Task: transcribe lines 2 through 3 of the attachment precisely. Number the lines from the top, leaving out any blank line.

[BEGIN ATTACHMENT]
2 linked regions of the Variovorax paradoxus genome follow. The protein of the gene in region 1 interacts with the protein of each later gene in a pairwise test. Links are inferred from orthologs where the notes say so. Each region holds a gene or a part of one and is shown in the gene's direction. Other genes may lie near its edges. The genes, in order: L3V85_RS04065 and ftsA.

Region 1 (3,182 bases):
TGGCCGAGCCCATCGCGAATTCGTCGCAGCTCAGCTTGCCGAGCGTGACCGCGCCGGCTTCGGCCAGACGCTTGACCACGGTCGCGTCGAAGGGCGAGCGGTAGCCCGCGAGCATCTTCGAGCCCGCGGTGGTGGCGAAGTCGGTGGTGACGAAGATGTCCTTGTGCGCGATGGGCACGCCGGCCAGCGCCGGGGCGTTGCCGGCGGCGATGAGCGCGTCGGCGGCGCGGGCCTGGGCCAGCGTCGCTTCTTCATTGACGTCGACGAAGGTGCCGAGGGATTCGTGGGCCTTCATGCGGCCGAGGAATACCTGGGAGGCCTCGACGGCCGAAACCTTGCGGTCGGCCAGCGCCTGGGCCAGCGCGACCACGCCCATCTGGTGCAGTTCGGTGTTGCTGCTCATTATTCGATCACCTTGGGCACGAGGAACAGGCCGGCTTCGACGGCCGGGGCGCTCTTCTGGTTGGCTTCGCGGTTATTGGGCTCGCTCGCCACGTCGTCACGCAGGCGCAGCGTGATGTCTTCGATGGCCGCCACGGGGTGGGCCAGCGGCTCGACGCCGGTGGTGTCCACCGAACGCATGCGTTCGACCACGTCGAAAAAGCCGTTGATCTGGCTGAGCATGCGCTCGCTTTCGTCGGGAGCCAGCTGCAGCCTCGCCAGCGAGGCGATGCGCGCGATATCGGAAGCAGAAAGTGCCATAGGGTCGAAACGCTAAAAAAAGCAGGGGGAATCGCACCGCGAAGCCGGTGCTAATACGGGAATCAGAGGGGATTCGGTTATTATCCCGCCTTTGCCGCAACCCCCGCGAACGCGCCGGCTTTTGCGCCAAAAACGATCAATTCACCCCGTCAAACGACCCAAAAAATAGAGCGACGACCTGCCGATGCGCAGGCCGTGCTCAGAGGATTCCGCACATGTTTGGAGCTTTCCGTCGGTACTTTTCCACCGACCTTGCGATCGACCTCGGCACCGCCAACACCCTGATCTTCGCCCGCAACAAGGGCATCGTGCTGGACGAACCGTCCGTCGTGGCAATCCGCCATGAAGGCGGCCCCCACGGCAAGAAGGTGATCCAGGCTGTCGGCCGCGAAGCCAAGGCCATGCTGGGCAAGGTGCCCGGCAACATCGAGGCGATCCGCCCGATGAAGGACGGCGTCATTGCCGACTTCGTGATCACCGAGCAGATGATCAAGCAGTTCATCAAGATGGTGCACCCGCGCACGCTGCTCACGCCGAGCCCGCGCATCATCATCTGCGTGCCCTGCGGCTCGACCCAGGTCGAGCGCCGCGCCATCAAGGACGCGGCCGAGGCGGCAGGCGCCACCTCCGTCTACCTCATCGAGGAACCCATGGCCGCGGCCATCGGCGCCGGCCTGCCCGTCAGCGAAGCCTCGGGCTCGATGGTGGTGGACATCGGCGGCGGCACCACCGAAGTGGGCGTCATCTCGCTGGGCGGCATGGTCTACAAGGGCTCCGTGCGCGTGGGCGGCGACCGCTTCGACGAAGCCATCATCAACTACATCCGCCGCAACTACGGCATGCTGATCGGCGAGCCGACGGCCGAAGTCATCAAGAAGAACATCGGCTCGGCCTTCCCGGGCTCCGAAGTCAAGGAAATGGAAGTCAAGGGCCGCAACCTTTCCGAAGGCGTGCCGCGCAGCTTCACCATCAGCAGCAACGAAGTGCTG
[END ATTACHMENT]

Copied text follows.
Region 1 (3,182 bases):
TGGCCGAGCCCATCGCGAATTCGTCGCAGCTCAGCTTGCCGAGCGTGACCGCGCCGGCTTCGGCCAGACGCTTGACCACGGTCGCGTCGAAGGGCGAGCGGTAGCCCGCGAGCATCTTCGAGCCCGCGGTGGTGGCGAAGTCGGTGGTGACGAAGATGTCCTTGTGCGCGATGGGCACGCCGGCCAGCGCCGGGGCGTTGCCGGCGGCGATGAGCGCGTCGGCGGCGCGGGCCTGGGCCAGCGTCGCTTCTTCATTGACGTCGACGAAGGTGCCGAGGGATTCGTGGGCCTTCATGCGGCCGAGGAATACCTGGGAGGCCTCGACGGCCGAAACCTTGCGGTCGGCCAGCGCCTGGGCCAGCGCGACCACGCCCATCTGGTGCAGTTCGGTGTTGCTGCTCATTATTCGATCACCTTGGGCACGAGGAACAGGCCGGCTTCGACGGCCGGGGCGCTCTTCTGGTTGGCTTCGCGGTTATTGGGCTCGCTCGCCACGTCGTCACGCAGGCGCAGCGTGATGTCTTCGATGGCCGCCACGGGGTGGGCCAGCGGCTCGACGCCGGTGGTGTCCACCGAACGCATGCGTTCGACCACGTCGAAAAAGCCGTTGATCTGGCTGAGCATGCGCTCGCTTTCGTCGGGAGCCAGCTGCAGCCTCGCCAGCGAGGCGATGCGCGCGATATCGGAAGCAGAAAGTGCCATAGGGTCGAAACGCTAAAAAAAGCAGGGGGAATCGCACCGCGAAGCCGGTGCTAATACGGGAATCAGAGGGGATTCGGTTATTATCCCGCCTTTGCCGCAACCCCCGCGAACGCGCCGGCTTTTGCGCCAAAAACGATCAATTCACCCCGTCAAACGACCCAAAAAATAGAGCGACGACCTGCCGATGCGCAGGCCGTGCTCAGAGGATTCCGCACATGTTTGGAGCTTTCCGTCGGTACTTTTCCACCGACCTTGCGATCGACCTCGGCACCGCCAACACCCTGATCTTCGCCCGCAACAAGGGCATCGTGCTGGACGAACCGTCCGTCGTGGCAATCCGCCATGAAGGCGGCCCCCACGGCAAGAAGGTGATCCAGGCTGTCGGCCGCGAAGCCAAGGCCATGCTGGGCAAGGTGCCCGGCAACATCGAGGCGATCCGCCCGATGAAGGACGGCGTCATTGCCGACTTCGTGATCACCGAGCAGATGATCAAGCAGTTCATCAAGATGGTGCACCCGCGCACGCTGCTCACGCCGAGCCCGCGCATCATCATCTGCGTGCCCTGCGGCTCGACCCAGGTCGAGCGCCGCGCCATCAAGGACGCGGCCGAGGCGGCAGGCGCCACCTCCGTCTACCTCATCGAGGAACCCATGGCCGCGGCCATCGGCGCCGGCCTGCCCGTCAGCGAAGCCTCGGGCTCGATGGTGGTGGACATCGGCGGCGGCACCACCGAAGTGGGCGTCATCTCGCTGGGCGGCATGGTCTACAAGGGCTCCGTGCGCGTGGGCGGCGACCGCTTCGACGAAGCCATCATCAACTACATCCGCCGCAACTACGGCATGCTGATCGGCGAGCCGACGGCCGAAGTCATCAAGAAGAACATCGGCTCGGCCTTCCCGGGCTCCGAAGTCAAGGAAATGGAAGTCAAGGGCCGCAACCTTTCCGAAGGCGTGCCGCGCAGCTTCACCATCAGCAGCAACGAAGTGCTG